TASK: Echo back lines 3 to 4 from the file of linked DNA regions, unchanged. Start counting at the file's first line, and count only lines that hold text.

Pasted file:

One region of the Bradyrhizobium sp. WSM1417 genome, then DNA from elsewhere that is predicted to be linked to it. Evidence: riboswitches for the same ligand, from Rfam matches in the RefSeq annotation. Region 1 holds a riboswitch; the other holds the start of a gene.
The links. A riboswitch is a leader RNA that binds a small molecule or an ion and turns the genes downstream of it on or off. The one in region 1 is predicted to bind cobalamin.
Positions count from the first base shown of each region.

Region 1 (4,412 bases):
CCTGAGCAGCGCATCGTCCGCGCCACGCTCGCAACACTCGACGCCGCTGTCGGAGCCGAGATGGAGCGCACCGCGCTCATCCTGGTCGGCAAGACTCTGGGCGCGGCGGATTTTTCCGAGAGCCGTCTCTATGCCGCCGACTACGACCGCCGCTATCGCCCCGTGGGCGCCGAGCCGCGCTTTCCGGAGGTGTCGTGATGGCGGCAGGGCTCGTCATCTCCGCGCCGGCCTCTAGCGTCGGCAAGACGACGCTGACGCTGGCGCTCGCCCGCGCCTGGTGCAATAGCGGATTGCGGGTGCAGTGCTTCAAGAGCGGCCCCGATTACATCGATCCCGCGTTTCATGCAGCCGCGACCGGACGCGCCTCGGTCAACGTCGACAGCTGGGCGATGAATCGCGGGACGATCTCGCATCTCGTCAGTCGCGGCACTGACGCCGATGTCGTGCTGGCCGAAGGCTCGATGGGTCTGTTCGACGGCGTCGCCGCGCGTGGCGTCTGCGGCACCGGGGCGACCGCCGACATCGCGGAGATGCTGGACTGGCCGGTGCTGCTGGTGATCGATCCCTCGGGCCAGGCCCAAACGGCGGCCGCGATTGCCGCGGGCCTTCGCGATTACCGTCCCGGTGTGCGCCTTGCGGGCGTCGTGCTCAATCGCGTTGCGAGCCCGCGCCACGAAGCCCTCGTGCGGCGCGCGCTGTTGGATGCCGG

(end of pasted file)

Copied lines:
Positions count from the first base shown of each region.

Region 1 (4,412 bases):